Date - 5th October 2020 Distance - 6.5 miles
Ascent -
Map - OL5 Start point - Caldbeck car park (NY 3234 8987)


Summits Achieved

No summits were reached on this walk



There was excitement amongst our group and indeed certain members of the Hug too, as Dad's next visit to his second home Armathwaite Hall Hotel was fast approaching.

Tetley said, "Dad is hoping to get a couple of walks in while we are at Armathwaite, so we need to think of suggestions."

Southey replied, "Dad has already decided on one of the walks. That is to walk round Loweswater."

"Ooh that will be super", said Allen. "It is surrounded by fells, so we can reminisce about climbing them."

"That still leaves another day for which we have to come up with an idea", replied Southey.

Allen sighed, "my brain works better if I have had tea and cakes."

"No surprise there", laughed Tetley.

Well, his prayers were answered as just then Shaun, Grizzly and Little Eric arrived with flasks and cake tin.

"Wonderful", cheered Allen, as he got the plates and mugs. "I'll help pouring the tea, pal."

"Thanks", replied Shaun.

So what are the cake delights?", asked Southey.

"Ever to the point, just like Allen", laughed Grizzly. "Little Eric has made chocolate coated flapjack, and I have done mincemeat slice."

"Ooh lovely", enthused Tetley, helping himself to one of each. Then taking a bite, he said, "the flapjack is delicious, Little Eric."

"So is the mincemeat slice, Grizzly", went on Allen, who to no ones surprise was already on his second slice.

So contented we turned our minds back to walks, Tetley bringing Shaun, Grizzly and Little Eric up to date.

So we put our thinking caps on and after a while Grizzly said, "how about walking from Caldbeck. It is not too far from Armathwaite, and is an area we and Dad have not walked before."

"That sounds a good idea", agreed Allen, as he picked up the iPad and opened the OS maps app, navigating to the Caldbeck area.

We huddled round to look at the lay of the land. Little Eric said, "Hesket Newmarket is the next village so it would seem sensible to take that in and from there we can return through Parson's Park."

"I agree", replied Tetley. "Now just to decide the route from Caldbeck to Hesket. There is a direct path, but how about we go via Hudscales."

"A sound idea, pal", replied Shaun. "So we have a route, now all we need is for Dad to agree."

"Ok", said Allen, "I guess you want me to go and ask. I will, but please fill my mug again, for when I get back."

"That will be your fourth!", exclaimed Little Eric. "You truly are a tea belly, just like Dad."

So off Allen went, and he was soon back. "Dad thinks it is a great idea. He also says that he will take some of Fletcher's other guests with us. They will stay in the car while we walk, but then come with is on a tour of the village. This will mean that they and Fletcher will be able to write their own tale of the stay at Armathwaite Hall."

"Great", cheered Southey. "All we have to do now is keep our paws crossed that the weather will be good."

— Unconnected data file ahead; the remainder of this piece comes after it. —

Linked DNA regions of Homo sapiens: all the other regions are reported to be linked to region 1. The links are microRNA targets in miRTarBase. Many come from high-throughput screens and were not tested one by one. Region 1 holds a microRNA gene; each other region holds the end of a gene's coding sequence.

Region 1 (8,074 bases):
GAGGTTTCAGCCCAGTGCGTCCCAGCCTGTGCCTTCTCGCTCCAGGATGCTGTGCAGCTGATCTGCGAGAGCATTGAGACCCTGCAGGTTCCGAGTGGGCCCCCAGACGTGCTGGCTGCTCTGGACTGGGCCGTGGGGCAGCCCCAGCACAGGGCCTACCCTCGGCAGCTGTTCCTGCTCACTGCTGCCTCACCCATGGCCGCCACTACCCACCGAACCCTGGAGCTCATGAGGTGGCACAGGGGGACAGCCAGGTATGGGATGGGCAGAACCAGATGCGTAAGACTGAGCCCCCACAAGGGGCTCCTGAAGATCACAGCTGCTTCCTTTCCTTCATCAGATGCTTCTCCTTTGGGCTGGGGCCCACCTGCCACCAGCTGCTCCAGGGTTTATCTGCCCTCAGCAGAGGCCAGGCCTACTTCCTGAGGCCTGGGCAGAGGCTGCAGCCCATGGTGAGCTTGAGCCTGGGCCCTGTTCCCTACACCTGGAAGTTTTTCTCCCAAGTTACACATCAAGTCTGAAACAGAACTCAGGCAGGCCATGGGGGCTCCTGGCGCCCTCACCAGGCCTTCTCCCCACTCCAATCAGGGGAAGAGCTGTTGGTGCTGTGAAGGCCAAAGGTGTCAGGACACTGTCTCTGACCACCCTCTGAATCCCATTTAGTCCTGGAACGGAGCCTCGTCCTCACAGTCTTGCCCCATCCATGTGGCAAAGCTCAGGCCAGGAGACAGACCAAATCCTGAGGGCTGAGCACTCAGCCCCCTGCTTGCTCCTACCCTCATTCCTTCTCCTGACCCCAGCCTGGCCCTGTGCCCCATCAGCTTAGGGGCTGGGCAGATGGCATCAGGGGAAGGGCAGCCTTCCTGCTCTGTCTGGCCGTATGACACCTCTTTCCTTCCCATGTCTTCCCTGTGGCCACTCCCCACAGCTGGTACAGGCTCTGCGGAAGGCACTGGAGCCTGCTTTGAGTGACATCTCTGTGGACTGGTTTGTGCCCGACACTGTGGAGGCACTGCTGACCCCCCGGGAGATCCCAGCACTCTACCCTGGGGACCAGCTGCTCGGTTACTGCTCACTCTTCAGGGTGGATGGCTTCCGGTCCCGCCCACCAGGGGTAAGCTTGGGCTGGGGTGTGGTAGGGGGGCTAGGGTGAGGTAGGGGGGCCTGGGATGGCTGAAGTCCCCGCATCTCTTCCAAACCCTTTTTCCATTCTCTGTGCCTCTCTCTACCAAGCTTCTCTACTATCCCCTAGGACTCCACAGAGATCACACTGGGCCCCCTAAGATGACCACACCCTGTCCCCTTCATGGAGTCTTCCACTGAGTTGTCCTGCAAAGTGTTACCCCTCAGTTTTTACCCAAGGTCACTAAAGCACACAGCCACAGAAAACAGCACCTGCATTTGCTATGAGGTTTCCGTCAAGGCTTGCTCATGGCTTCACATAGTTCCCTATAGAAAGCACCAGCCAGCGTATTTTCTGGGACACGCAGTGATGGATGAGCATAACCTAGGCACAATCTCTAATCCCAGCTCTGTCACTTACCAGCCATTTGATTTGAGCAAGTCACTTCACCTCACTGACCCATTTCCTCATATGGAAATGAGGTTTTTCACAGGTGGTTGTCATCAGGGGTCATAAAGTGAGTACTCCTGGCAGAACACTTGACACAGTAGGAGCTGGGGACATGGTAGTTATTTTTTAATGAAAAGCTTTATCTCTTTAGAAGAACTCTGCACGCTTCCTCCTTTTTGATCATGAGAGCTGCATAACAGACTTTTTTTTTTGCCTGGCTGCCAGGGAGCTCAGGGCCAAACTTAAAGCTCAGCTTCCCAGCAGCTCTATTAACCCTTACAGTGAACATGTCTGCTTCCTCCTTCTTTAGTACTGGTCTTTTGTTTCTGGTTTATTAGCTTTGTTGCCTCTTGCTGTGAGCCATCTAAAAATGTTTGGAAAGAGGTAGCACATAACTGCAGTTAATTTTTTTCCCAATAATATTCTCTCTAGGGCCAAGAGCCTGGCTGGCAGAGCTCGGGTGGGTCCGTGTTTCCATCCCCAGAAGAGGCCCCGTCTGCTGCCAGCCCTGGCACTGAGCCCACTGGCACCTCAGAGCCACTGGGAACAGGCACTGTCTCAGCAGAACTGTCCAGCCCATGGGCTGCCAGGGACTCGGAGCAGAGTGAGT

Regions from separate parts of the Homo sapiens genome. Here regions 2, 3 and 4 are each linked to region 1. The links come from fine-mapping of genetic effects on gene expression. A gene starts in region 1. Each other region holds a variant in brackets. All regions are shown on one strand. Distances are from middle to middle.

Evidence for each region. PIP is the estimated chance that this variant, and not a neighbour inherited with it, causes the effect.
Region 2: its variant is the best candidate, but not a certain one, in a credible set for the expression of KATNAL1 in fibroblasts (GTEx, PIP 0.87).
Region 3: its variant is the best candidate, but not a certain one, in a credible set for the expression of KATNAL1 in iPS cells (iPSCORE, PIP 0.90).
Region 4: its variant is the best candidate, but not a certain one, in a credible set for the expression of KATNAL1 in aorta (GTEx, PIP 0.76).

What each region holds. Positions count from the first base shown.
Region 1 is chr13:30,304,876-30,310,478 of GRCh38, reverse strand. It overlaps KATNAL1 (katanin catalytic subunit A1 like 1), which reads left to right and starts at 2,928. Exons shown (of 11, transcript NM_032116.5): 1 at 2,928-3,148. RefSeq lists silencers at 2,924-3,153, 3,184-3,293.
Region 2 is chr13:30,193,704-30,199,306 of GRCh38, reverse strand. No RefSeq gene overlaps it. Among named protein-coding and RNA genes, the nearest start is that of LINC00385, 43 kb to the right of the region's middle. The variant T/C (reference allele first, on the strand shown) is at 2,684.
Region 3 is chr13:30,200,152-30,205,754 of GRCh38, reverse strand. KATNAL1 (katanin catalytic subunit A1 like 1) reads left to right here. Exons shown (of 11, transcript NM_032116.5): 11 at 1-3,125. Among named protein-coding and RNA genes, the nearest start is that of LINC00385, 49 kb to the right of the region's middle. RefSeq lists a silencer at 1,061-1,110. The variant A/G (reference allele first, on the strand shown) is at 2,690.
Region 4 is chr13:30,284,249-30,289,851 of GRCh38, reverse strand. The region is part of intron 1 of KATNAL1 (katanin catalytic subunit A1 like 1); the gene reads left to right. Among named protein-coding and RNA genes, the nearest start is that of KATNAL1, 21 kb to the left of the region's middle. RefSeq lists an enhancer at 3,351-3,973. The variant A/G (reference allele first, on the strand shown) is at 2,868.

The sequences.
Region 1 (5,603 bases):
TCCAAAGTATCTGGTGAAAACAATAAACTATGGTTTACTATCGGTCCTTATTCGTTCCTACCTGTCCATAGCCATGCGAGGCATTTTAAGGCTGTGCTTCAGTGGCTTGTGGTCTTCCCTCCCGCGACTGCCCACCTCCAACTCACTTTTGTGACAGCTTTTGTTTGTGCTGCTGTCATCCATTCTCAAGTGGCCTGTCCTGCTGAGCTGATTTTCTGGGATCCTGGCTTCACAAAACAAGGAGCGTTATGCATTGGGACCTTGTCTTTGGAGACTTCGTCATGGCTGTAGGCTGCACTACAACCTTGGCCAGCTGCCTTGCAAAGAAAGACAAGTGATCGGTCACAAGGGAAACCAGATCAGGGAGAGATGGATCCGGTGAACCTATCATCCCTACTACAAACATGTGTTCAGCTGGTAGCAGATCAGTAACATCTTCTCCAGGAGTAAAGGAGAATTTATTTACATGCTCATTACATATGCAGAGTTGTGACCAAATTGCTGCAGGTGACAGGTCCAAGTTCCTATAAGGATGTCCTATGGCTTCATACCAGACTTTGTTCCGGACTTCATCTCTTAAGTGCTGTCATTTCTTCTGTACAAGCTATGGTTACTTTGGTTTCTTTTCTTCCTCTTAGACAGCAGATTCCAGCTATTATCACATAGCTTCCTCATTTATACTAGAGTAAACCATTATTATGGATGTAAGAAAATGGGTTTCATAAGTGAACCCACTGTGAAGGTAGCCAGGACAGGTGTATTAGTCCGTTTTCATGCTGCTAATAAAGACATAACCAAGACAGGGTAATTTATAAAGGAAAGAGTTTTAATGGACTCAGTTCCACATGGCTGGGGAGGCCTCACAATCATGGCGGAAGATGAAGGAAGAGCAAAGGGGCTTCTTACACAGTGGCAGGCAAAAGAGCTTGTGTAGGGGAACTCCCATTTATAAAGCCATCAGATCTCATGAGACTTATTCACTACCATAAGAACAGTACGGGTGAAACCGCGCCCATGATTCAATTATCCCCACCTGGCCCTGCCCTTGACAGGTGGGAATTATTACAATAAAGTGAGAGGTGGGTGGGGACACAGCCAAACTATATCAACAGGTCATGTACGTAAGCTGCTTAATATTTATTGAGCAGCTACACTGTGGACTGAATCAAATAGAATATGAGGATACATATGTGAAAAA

The Walk

Dad threw the curtains back and we could see that the weather was set fair, and after an early breakfast we were soon ready.

Some of our other pals were coming along too. Not to do the walk, but to afterwards explore Caldbeck. Their tale is told elsewhere.

"Right", called out Dad, "I'm ready."

We did not need a second asking, dashing out and down the stairs to get settled in the car.

Taking the drive out of the hotel grounds, Southey asked, "how do we get to the start?"

Tetley replied, "we will turn left to the junction by the Castle Inn, and crossing the main road go just a few yards right then left."

"Effectively straight on then", replied Southey.

"Yes pal. The road takes us close to Binsey on the left and on through the village of Uldale, and out on to Uldale Commons, and soon then into Caldbeck."

There Dad parked at the main car park and was soon ready.

Shaun said, "the problem now, as is often the case in a village, is finding the start path."

Dad asked one lady but she was not too sure. Shaun said, "whatever we have to cross the Cald Beck."

"Wow", said Little Eric, "It is certainly hurtling along."

"Hardly surprising", replied Allen, "after the biblical rainfall last Saturday."

We wandered on, Dad asking a local gentleman, who gave Dad the road route to Hesket Newmarket.

"Ahh", said Shaun suddenly looking closely at the map. "The path is off the road we came along into the village!"

Then walking a short distance back the way we had come, Allen pointed, "must be that fenced path through the gate."

It was off a lower lane, accessed by these steep steps.

The path was signposted....

The track took us over a narrow bridge and on to gate into a field that we crossed keeping by the fence on right to gate onto a track by some houses. The waymarked route was through the gate opposite and over a neatly mown area of lawn and then into and across the next field to gate and onto a surfaced track.

"Turn left", called out Southey.